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Remote-controlled vehicles are very cool things. You can cause them to zip around your living room, tease your cat, and race with your friends. Building your own go-kart from scratch and using the power of infrared to control its every move are what this project is all about. How far you go in making a cool-looking car is up to you; here we’ve designed what we call an infrared go-kart — sort of like a VW Bug but just a little bit smaller.

In this chapter, you get to explore creating a go-kart that can go forward and backward and even turn left and right on a dime. Along the way, you pick up all kinds of tips about infrared transmitters and receivers as well as controlling motors.

The Big Picture: Project Overview

After you complete this project, you’ll have a little three-wheeled go-kart that you can control with an infrared transmitter, as shown in Figure 11-1. Here’s the rundown on the key features of this vehicle:

We use three wheels. Why three wheels? No kart you ever saw had three wheels, right? Well, the world of electronic projects isn’t Detroit, so we use three wheels because it’s simpler and it works. As soon as you use four wheels, you have to add a suspension system to ensure that all the wheels stay in contact with the ground, especially when that ground gets uneven. For a simple electronics project, where the focus is on the electronics and not the mechanics, you don’t want to deal with a suspension system.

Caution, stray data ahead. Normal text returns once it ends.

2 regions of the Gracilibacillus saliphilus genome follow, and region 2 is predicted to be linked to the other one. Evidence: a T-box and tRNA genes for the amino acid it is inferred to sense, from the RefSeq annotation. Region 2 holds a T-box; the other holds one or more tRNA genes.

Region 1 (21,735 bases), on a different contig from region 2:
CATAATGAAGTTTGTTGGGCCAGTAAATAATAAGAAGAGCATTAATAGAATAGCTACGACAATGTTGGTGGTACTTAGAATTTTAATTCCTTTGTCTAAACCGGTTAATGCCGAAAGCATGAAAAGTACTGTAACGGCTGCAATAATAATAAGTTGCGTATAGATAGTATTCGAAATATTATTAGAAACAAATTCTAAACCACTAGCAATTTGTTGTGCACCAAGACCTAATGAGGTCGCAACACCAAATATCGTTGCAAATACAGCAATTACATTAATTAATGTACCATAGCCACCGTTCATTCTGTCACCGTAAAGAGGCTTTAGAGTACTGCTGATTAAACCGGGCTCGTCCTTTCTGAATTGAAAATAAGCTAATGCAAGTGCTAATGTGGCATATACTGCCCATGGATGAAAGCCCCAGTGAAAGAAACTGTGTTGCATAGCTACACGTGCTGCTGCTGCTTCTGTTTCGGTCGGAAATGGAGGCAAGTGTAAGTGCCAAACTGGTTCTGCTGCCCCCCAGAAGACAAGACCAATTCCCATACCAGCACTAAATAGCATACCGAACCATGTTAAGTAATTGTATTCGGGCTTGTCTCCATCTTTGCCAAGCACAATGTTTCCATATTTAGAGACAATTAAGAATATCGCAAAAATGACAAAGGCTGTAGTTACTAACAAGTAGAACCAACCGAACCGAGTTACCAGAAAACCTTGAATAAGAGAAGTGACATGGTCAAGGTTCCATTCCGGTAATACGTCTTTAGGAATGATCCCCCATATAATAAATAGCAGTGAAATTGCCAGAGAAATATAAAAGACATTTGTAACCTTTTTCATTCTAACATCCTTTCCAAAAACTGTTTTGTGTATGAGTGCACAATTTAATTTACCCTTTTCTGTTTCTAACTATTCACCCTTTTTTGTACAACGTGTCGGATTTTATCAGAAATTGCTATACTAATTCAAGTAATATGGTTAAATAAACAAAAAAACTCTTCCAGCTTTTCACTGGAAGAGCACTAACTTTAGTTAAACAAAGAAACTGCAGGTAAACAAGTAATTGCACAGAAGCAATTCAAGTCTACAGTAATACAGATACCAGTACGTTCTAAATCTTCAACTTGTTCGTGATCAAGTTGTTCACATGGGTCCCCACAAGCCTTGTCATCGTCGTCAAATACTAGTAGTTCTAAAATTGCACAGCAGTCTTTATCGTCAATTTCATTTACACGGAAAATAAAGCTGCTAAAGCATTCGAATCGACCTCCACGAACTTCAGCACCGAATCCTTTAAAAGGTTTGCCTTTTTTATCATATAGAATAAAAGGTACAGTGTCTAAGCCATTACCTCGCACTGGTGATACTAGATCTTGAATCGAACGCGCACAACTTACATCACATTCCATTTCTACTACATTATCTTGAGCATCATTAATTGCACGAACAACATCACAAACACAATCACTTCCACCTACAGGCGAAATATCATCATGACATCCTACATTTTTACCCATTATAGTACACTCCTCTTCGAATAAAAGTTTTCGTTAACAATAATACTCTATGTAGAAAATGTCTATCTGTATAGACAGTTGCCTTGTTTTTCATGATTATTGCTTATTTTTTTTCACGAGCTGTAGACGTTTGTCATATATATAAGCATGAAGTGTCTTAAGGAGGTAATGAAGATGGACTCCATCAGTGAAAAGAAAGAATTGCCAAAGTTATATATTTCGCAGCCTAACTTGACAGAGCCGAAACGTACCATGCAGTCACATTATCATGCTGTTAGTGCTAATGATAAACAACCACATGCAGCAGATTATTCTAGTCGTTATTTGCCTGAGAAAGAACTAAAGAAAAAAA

The infrared remote control works along the same lines as your television

remote control. You supply an electric current that causes the LED to generate infrared light. The IC in the transmitter modulates the electric current running through the LED according to which button you push on the transmitter: on/off, motor right (we’ll call this motor R), or motor left (motor L). If you aim the transmitter at the infrared detector on the kart, the detector turns the infrared light back into electric current.

That current is then interpreted by the receiver circuit on the kart to turn the motors on or off, reverse motor R, or reverse motor L (based on which button you push).

So what, exactly, will you be doing in this project? The project involves 1. Putting together the electronic circuit for the IR transmitter and fitting it into a plastic box with buttons that you use to control the movement of the go-kart

2. Putting together the electronic circuit for the IR receiver/motor driver

3. Building the base for the go-kart itself and attaching the various bits to it